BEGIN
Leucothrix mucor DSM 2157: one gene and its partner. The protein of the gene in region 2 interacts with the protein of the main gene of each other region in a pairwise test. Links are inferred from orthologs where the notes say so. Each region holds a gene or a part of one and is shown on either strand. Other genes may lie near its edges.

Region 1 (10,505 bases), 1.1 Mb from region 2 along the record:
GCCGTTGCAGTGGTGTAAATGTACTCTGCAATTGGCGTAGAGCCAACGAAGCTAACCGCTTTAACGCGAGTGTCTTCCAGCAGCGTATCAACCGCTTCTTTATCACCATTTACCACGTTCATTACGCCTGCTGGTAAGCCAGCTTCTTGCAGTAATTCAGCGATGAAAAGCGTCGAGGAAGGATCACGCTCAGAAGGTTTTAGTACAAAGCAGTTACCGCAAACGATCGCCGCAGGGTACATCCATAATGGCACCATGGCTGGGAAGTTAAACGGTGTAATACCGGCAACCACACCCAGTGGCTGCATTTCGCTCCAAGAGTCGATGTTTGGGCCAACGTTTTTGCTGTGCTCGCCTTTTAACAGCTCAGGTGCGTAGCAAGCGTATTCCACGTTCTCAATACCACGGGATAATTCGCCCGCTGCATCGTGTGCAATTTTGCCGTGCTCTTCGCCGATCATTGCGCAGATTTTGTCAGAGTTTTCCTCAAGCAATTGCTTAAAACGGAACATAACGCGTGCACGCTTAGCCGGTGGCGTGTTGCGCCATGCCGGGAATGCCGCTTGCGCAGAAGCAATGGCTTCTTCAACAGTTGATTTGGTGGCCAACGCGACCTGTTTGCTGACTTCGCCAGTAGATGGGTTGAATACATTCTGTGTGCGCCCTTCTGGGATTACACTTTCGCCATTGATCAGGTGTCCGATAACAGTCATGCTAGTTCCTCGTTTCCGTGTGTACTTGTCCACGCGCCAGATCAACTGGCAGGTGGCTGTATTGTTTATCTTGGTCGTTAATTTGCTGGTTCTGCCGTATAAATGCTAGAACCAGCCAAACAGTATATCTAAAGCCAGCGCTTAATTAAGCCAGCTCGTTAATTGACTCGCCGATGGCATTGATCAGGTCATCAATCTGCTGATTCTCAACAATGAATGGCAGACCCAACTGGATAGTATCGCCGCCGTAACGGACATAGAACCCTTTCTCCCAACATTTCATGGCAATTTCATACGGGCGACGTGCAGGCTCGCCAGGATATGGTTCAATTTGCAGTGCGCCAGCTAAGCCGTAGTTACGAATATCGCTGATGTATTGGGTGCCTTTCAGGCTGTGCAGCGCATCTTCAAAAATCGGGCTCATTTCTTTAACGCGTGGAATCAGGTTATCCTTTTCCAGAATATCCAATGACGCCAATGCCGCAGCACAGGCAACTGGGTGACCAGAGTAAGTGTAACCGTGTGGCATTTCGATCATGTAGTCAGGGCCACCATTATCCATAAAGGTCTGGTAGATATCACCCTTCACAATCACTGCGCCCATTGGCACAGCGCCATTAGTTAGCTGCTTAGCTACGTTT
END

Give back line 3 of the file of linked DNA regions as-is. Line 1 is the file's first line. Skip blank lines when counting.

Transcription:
GCCGTTGCAGTGGTGTAAATGTACTCTGCAATTGGCGTAGAGCCAACGAAGCTAACCGCTTTAACGCGAGTGTCTTCCAGCAGCGTATCAACCGCTTCTTTATCACCATTTACCACGTTCATTACGCCTGCTGGTAAGCCAGCTTCTTGCAGTAATTCAGCGATGAAAAGCGTCGAGGAAGGATCACGCTCAGAAGGTTTTAGTACAAAGCAGTTACCGCAAACGATCGCCGCAGGGTACATCCATAATGGCACCATGGCTGGGAAGTTAAACGGTGTAATACCGGCAACCACACCCAGTGGCTGCATTTCGCTCCAAGAGTCGATGTTTGGGCCAACGTTTTTGCTGTGCTCGCCTTTTAACAGCTCAGGTGCGTAGCAAGCGTATTCCACGTTCTCAATACCACGGGATAATTCGCCCGCTGCATCGTGTGCAATTTTGCCGTGCTCTTCGCCGATCATTGCGCAGATTTTGTCAGAGTTTTCCTCAAGCAATTGCTTAAAACGGAACATAACGCGTGCACGCTTAGCCGGTGGCGTGTTGCGCCATGCCGGGAATGCCGCTTGCGCAGAAGCAATGGCTTCTTCAACAGTTGATTTGGTGGCCAACGCGACCTGTTTGCTGACTTCGCCAGTAGATGGGTTGAATACATTCTGTGTGCGCCCTTCTGGGATTACACTTTCGCCATTGATCAGGTGTCCGATAACAGTCATGCTAGTTCCTCGTTTCCGTGTGTACTTGTCCACGCGCCAGATCAACTGGCAGGTGGCTGTATTGTTTATCTTGGTCGTTAATTTGCTGGTTCTGCCGTATAAATGCTAGAACCAGCCAAACAGTATATCTAAAGCCAGCGCTTAATTAAGCCAGCTCGTTAATTGACTCGCCGATGGCATTGATCAGGTCATCAATCTGCTGATTCTCAACAATGAATGGCAGACCCAACTGGATAGTATCGCCGCCGTAACGGACATAGAACCCTTTCTCCCAACATTTCATGGCAATTTCATACGGGCGACGTGCAGGCTCGCCAGGATATGGTTCAATTTGCAGTGCGCCAGCTAAGCCGTAGTTACGAATATCGCTGATGTATTGGGTGCCTTTCAGGCTGTGCAGCGCATCTTCAAAAATCGGGCTCATTTCTTTAACGCGTGGAATCAGGTTATCCTTTTCCAGAATATCCAATGACGCCAATGCCGCAGCACAGGCAACTGGGTGACCAGAGTAAGTGTAACCGTGTGGCATTTCGATCATGTAGTCAGGGCCACCATTATCCATAAAGGTCTGGTAGATATCACCCTTCACAATCACTGCGCCCATTGGCACAGCGCCATTAGTTAGCTGCTTAGCTACGTTT